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External Benefits of Brownfield Redevelopment: An Applied Urban General Equilibrium Analysis

Author

Listed:
  • Vermeer Niels

    (CPB Netherlands Bureau for Economic Policy Analysis)

  • Vermeulen Wouter

    () (CPB Netherlands Bureau for EconomicPolicy Analysis, VU University and Spatial Economics Researsch Centre (SERC))

Abstract

Does brownfield redevelopment warrant government support? We explore several external benefits in an urban general equilibrium framework. Preferences are modelled such that demand for housing units in the city is downward sloping, which yields a more general setup than the extreme open and closed city cases. We shed light on the relative importance of general equilibrium effects of nonmarginal redevelopment projects and we isolate the external benefits of the removal of a local nuisance, the exploitation of agglomeration economies and the preservation of open space at the urban fringe. A numerical application indicates that local nuisance and agglomeration effects may push social returns significantly beyond the value of redeveloped land that accrues to its owner. However, depending on the price elasticity of urban housing demand and the strength of agglomeration economies, the amount of preserved greenfield land may be small and it only generates additional benefits to the extent that direct land use policies fail to internalize its value as open space.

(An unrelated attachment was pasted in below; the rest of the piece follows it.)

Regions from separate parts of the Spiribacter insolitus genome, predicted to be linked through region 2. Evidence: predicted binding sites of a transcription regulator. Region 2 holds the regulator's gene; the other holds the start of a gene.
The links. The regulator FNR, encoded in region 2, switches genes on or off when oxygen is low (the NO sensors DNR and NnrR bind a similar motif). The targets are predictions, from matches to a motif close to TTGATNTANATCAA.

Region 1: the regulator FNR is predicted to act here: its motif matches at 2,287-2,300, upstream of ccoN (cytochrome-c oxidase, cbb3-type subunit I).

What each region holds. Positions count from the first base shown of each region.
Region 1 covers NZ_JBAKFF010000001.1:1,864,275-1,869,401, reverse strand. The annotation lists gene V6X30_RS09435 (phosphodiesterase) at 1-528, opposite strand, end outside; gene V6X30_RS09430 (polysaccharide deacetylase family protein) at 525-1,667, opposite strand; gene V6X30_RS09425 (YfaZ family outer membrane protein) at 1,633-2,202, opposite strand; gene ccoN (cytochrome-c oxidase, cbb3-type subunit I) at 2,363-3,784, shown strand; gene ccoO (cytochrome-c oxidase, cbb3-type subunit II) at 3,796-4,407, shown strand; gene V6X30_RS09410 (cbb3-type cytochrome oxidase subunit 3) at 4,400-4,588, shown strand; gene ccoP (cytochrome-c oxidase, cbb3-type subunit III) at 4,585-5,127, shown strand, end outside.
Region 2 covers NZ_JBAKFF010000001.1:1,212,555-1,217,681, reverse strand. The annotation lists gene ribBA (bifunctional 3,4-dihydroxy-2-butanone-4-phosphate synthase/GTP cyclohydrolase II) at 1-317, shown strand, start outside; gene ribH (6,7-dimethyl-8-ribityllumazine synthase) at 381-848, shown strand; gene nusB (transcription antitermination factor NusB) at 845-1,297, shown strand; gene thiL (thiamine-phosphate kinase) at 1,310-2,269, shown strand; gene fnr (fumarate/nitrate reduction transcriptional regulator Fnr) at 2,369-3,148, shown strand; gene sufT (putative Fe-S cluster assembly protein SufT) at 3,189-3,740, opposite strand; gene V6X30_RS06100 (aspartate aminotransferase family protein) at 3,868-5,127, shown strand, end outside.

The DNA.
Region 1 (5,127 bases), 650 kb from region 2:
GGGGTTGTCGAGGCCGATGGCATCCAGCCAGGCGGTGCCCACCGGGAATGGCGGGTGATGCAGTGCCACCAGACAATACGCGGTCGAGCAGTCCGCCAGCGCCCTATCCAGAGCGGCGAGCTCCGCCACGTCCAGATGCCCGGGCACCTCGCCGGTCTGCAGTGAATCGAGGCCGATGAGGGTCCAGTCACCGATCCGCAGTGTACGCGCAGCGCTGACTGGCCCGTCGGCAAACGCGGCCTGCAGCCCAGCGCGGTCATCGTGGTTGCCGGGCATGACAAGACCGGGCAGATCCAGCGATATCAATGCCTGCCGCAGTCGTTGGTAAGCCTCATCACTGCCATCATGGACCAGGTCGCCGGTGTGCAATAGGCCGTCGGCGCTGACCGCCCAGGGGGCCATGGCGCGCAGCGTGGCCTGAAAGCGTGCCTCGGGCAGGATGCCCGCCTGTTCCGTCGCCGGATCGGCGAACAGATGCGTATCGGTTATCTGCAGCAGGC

Suggested Citation

  • Vermeer Niels & Vermeulen Wouter, 2012. "External Benefits of Brownfield Redevelopment: An Applied Urban General Equilibrium Analysis," Journal of Benefit-Cost Analysis, De Gruyter, vol. 3(3), pages 1-33, August.
  • Handle: RePEc:bpj:jbcacn:v:3:y:2012:i:3:n:6
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    References listed on IDEAS

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    1. Alex Anas & Richard Arnott & Kenneth A. Small, 1998. "Urban Spatial Structure," Journal of Economic Literature, American Economic Association, vol. 36(3), pages 1426-1464, September.
    2. Combes, Pierre-Philippe & Duranton, Gilles & Gobillon, Laurent, 2008. "Spatial wage disparities: Sorting matters!," Journal of Urban Economics, Elsevier, vol. 63(2), pages 723-742, March.
    3. Richard J. Arnott & Joseph E. Stiglitz, 1979. "Aggregate Land Rents, Expenditure on Public Goods, and Optimal City Size," The Quarterly Journal of Economics, Oxford University Press, vol. 93(4), pages 471-500.
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